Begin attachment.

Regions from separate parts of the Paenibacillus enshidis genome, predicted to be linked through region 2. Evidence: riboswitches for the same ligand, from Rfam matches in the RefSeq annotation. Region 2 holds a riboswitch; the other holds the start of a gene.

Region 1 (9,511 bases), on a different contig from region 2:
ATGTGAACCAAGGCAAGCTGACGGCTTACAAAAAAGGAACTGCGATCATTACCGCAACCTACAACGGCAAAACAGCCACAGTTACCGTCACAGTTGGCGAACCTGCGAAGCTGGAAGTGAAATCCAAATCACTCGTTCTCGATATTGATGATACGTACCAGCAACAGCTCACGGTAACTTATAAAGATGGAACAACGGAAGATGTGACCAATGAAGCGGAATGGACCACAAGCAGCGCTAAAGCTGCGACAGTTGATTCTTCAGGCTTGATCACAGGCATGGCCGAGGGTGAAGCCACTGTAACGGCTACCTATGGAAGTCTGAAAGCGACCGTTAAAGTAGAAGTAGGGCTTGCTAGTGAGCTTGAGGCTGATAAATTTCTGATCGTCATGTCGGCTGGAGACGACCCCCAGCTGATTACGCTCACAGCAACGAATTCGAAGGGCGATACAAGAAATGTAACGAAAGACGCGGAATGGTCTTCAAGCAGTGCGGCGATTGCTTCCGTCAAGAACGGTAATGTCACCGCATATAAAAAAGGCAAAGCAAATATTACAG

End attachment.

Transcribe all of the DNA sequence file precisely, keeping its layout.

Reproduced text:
Regions from separate parts of the Paenibacillus enshidis genome, predicted to be linked through region 2. Evidence: riboswitches for the same ligand, from Rfam matches in the RefSeq annotation. Region 2 holds a riboswitch; the other holds the start of a gene.

Region 1 (9,511 bases), on a different contig from region 2:
ATGTGAACCAAGGCAAGCTGACGGCTTACAAAAAAGGAACTGCGATCATTACCGCAACCTACAACGGCAAAACAGCCACAGTTACCGTCACAGTTGGCGAACCTGCGAAGCTGGAAGTGAAATCCAAATCACTCGTTCTCGATATTGATGATACGTACCAGCAACAGCTCACGGTAACTTATAAAGATGGAACAACGGAAGATGTGACCAATGAAGCGGAATGGACCACAAGCAGCGCTAAAGCTGCGACAGTTGATTCTTCAGGCTTGATCACAGGCATGGCCGAGGGTGAAGCCACTGTAACGGCTACCTATGGAAGTCTGAAAGCGACCGTTAAAGTAGAAGTAGGGCTTGCTAGTGAGCTTGAGGCTGATAAATTTCTGATCGTCATGTCGGCTGGAGACGACCCCCAGCTGATTACGCTCACAGCAACGAATTCGAAGGGCGATACAAGAAATGTAACGAAAGACGCGGAATGGTCTTCAAGCAGTGCGGCGATTGCTTCCGTCAAGAACGGTAATGTCACCGCATATAAAAAAGGCAAAGCAAATATTACAG